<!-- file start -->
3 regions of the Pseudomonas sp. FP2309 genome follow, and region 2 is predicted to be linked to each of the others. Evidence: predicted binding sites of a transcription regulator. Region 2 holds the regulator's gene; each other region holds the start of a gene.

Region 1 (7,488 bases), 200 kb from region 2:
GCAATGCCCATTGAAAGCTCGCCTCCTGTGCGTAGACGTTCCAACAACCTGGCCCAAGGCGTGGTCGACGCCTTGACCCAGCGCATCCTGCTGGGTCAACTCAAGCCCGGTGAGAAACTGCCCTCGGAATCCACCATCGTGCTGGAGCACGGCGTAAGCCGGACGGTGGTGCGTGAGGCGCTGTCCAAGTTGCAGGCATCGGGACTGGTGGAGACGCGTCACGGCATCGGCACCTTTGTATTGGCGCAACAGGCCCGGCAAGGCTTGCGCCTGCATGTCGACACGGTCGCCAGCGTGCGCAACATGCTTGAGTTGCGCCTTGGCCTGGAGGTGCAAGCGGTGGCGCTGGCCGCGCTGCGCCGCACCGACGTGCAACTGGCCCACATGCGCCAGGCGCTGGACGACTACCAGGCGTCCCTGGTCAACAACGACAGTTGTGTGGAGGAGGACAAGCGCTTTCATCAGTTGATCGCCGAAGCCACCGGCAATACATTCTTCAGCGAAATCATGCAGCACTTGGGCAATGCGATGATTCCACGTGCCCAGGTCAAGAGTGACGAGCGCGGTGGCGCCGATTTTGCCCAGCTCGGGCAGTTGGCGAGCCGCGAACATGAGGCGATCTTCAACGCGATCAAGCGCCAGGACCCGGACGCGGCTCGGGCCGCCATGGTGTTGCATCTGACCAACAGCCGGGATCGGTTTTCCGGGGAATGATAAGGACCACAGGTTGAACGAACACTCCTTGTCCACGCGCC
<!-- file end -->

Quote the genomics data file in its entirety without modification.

3 regions of the Pseudomonas sp. FP2309 genome follow, and region 2 is predicted to be linked to each of the others. Evidence: predicted binding sites of a transcription regulator. Region 2 holds the regulator's gene; each other region holds the start of a gene.

Region 1 (7,488 bases), 200 kb from region 2:
GCAATGCCCATTGAAAGCTCGCCTCCTGTGCGTAGACGTTCCAACAACCTGGCCCAAGGCGTGGTCGACGCCTTGACCCAGCGCATCCTGCTGGGTCAACTCAAGCCCGGTGAGAAACTGCCCTCGGAATCCACCATCGTGCTGGAGCACGGCGTAAGCCGGACGGTGGTGCGTGAGGCGCTGTCCAAGTTGCAGGCATCGGGACTGGTGGAGACGCGTCACGGCATCGGCACCTTTGTATTGGCGCAACAGGCCCGGCAAGGCTTGCGCCTGCATGTCGACACGGTCGCCAGCGTGCGCAACATGCTTGAGTTGCGCCTTGGCCTGGAGGTGCAAGCGGTGGCGCTGGCCGCGCTGCGCCGCACCGACGTGCAACTGGCCCACATGCGCCAGGCGCTGGACGACTACCAGGCGTCCCTGGTCAACAACGACAGTTGTGTGGAGGAGGACAAGCGCTTTCATCAGTTGATCGCCGAAGCCACCGGCAATACATTCTTCAGCGAAATCATGCAGCACTTGGGCAATGCGATGATTCCACGTGCCCAGGTCAAGAGTGACGAGCGCGGTGGCGCCGATTTTGCCCAGCTCGGGCAGTTGGCGAGCCGCGAACATGAGGCGATCTTCAACGCGATCAAGCGCCAGGACCCGGACGCGGCTCGGGCCGCCATGGTGTTGCATCTGACCAACAGCCGGGATCGGTTTTCCGGGGAATGATAAGGACCACAGGTTGAACGAACACTCCTTGTCCACGCGCC